This article is written by Amy Ruben 

It’s in that flash of a moment—the moment that quite possibly didn’t even exist—that we remember. This is called instinct. Our instinct graciously, yet, frantically, jumps up and down and waves a red flag in front of our face. Why? To protect our precious physical body from danger. How does our instinct know that there is danger lingering on the horizon? For instance, how do we know to not place our hand on a hot burner?

In the Yoga Sutras, Patanjali explains that all of our knowledge comes from experience. He defines instinct as “a trace of an old experience that has been repeated many times, and the impressions have sunk down to the bottom of the mental lake; however, they aren’t completely erased.” Can it be that instinct is a culmination of experiences that we have already experienced? Is it possible that a trigger goes off in the deep, dark wells of our memory; to remind us of the inevitable:“Dude! You’ve already burnt yourself in this exact same way. Wake up!”

The sanskrit word, abhinivesah, addresses this very concept. Abhinivesha is one of the five kleshas, or obstacles, that cloud our senses.

The five Kleshas:

Ignorance (avidya)
Ego (asmita)
Attachment to Pleasure (raga)
Aversion to Pain (dvesa)
Fear of Death (abhinivesah)

In the Yoga Sutras, Patanjali states that the kleshas must be eradicated in order to experience Yoga, or union—oneness with the infinite. Abhinivesha is the act of clinging to bodily life or the fear of death. A more subtle aspect of fear of death, which many of us experience, is the fear of physical, mental, or emotional suffering.

This concept of abhinivesah has been prevalent in my life as I recently sprained my ankle. I really do wish I had an epic tale to tell of how I injured myself, but this is far from the case. The anticlimactic story goes as so: I was stepping down off my deck into my bedroom, while simultaneously devoting my full attention to the iphone in my left hand. Apparently, the important thing at that moment was to send an oh-so-clever text to my friend, not the safety of my physical body. In that split second, before I took that game-changing step, my intuition told me to look down. Of course, I refused to listen. My lack of presence resulted in me stepping my bare foot down onto my plastic guitar tuner and rolling my ankle. This injury has involuntarily forced me to sacrifice my physical—asana—practice for the last three weeks, and has brought unprecedented speculation onto the meaning behind my yoga practice.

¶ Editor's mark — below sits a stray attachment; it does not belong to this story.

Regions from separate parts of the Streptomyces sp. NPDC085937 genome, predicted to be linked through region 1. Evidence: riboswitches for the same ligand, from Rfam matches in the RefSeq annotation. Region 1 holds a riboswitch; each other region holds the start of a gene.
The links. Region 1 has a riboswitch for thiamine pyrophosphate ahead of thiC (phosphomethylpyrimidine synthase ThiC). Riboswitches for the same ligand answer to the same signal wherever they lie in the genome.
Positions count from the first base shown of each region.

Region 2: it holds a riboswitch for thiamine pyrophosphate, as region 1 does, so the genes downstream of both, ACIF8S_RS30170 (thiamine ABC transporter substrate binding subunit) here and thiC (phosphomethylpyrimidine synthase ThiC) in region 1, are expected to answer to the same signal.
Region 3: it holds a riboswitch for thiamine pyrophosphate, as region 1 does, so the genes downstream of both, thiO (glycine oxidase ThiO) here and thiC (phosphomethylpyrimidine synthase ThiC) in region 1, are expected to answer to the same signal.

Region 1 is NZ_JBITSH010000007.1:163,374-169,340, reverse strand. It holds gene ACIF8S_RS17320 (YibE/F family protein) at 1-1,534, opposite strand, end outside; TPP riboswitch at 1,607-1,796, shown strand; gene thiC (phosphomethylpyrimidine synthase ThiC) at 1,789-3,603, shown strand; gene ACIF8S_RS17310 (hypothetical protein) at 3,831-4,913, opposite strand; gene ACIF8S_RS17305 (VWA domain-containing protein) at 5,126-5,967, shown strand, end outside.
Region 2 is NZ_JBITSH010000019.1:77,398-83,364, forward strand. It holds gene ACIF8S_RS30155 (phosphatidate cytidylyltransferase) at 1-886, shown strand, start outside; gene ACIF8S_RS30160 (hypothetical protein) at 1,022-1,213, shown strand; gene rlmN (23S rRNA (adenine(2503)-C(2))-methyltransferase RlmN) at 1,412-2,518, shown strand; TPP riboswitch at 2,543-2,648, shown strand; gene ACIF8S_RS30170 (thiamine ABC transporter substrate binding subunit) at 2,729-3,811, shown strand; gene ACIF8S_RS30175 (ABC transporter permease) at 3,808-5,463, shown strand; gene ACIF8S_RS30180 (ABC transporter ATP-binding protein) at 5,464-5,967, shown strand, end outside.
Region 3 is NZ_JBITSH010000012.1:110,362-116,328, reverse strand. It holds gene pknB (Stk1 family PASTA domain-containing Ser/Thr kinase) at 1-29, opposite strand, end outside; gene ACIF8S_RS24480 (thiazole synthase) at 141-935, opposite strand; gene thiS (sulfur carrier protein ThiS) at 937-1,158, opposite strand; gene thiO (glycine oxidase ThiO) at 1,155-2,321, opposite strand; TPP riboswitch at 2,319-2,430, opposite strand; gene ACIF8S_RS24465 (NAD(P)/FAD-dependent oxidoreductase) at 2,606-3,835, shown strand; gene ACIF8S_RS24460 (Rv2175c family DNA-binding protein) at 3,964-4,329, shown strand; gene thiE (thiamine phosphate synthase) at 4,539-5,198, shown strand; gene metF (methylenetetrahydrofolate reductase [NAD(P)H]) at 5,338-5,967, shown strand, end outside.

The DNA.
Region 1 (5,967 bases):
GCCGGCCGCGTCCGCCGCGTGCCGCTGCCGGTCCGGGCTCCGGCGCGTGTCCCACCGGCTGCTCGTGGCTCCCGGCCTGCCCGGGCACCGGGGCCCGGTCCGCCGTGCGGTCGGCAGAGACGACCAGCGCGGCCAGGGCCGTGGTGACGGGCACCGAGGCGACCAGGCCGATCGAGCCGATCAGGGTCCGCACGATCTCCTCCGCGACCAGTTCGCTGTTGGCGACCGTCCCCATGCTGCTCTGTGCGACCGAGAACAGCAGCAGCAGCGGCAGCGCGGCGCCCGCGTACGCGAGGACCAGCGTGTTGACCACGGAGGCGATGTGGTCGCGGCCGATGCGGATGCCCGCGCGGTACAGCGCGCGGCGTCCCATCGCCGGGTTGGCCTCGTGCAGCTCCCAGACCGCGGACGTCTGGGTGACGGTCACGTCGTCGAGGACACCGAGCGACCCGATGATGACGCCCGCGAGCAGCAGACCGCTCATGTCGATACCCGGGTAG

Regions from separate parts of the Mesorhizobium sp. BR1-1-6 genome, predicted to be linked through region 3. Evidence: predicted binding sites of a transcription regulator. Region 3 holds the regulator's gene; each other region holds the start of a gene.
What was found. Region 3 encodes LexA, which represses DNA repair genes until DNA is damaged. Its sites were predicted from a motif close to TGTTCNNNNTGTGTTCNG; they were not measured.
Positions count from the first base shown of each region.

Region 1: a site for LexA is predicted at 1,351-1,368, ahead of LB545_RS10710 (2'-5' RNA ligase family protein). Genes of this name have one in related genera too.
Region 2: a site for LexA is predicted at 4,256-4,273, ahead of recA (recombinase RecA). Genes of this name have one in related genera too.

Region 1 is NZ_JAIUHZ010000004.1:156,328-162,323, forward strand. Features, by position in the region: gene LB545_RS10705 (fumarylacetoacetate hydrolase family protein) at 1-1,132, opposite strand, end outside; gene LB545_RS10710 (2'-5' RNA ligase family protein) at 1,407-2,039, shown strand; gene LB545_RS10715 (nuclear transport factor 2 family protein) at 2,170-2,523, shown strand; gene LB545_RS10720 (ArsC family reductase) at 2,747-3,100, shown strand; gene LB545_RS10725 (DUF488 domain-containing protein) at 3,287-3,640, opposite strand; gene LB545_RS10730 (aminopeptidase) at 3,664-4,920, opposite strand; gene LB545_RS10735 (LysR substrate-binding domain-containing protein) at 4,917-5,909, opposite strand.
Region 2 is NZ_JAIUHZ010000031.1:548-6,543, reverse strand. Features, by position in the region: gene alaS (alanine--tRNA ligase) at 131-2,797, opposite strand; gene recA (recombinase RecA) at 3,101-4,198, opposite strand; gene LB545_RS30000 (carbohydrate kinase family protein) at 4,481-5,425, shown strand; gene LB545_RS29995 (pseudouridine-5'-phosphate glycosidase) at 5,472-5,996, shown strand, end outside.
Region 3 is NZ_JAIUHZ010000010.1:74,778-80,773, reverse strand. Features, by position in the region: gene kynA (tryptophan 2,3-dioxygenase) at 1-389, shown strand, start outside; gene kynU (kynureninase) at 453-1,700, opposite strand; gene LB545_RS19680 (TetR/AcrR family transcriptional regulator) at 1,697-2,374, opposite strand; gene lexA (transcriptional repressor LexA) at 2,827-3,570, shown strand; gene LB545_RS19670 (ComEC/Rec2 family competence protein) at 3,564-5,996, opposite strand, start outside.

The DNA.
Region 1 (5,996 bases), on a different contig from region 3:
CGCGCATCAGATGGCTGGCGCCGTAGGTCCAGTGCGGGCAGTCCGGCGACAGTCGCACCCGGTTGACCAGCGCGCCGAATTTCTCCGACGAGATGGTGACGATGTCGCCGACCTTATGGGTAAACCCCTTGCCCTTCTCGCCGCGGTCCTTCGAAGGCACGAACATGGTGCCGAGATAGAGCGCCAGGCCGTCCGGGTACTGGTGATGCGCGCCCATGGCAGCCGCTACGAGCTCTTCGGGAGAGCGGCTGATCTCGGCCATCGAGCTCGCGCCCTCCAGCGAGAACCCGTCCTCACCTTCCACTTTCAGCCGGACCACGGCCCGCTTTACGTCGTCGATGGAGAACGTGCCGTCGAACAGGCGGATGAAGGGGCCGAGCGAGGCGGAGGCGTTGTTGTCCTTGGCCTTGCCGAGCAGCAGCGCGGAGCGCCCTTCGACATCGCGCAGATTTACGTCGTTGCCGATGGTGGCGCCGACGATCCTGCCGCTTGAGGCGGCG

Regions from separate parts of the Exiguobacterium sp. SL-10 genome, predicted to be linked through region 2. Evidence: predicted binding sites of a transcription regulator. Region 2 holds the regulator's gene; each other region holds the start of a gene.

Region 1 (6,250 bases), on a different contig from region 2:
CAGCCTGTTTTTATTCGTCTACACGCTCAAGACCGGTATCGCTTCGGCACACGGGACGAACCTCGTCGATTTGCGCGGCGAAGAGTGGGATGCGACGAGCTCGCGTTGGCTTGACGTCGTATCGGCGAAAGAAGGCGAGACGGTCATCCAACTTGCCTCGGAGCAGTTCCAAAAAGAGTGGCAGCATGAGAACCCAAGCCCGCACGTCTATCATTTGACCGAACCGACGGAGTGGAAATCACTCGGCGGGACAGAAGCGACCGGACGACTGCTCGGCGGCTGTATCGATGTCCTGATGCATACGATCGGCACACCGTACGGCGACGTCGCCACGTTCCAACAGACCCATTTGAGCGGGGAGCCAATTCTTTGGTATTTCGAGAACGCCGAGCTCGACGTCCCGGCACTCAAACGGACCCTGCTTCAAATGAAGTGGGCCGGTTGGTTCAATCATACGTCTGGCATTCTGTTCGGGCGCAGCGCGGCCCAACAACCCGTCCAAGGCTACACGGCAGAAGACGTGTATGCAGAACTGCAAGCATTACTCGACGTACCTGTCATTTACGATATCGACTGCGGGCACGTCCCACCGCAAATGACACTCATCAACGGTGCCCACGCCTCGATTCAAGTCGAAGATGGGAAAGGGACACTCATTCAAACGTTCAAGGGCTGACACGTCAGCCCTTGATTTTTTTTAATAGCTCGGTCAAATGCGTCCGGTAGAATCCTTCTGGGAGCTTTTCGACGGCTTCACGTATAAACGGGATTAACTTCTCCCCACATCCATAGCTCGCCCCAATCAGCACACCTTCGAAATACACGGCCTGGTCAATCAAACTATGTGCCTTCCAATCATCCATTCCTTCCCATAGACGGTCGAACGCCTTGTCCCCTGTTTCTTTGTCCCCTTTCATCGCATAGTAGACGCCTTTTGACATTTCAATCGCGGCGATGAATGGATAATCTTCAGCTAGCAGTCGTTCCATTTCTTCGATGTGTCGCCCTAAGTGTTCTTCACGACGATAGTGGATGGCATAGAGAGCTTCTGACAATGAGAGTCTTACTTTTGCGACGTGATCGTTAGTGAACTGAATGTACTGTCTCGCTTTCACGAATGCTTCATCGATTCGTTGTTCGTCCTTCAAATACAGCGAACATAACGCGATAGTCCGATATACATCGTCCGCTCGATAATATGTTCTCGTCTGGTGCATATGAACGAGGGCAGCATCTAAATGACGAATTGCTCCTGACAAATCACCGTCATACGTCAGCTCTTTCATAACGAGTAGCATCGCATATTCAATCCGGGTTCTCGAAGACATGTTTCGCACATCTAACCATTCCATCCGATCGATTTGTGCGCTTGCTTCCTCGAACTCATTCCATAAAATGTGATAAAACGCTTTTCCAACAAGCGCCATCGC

I never realized how attached I was to my physical practice. I am a lover of movement. Stillness, for an extended period of time, is extremely challenging for me. I have started to observe how inextricably linked my ego has been to my physical practice. Over the years of practicing asana, a good portion of my practice has been about “getting it right.” There was always some end result that drove my impetus to practice, or, there was something I was trying to achieve. I had this crazy notion that I had to “perfect” my asana practice in order to be the “perfect” yogini. There has also been the additional, manic drive to “perfect” my practice as I have started to teach yoga over the last year. By only focusing on the end result, which in this case was achieving an advanced asana practice from an onlooker’s perspective, I was fueling the burning fire of my insecurities; I wasn’t addressing the roots of my kleshas, or obstacles.

Through healing my injury, I have begun to deeply explore the subtle body, Keep Calm and Yoga Onbreath, chanting, and meditation. I am finding these practices are where the true yoga lies—free from ego. The Sutras state that it is by meditation that we can eliminate the kleshas. Meditation itself can’t destroy your obstacles, but “you can see and understand them well and gain control over whether or not they should manifest in action. You can trace them back into their subtle form and see directly that the ego is the basis for all these obstructing thoughts.”

My sprained ankle has been a gift in obscure form. From actively releasing my hold on who I was before this injury, I have found great freedom. Asana is only one of eight limbs of yoga. It is a great tool to pull out of our toolkit; however, like anything in life, when we focus too heavily on one aspect of ourselves, we are off balance. We must have presence and awareness in even the simplest acts, such as taking a step; and we must never lose sight of the changing, transient nature of reality.

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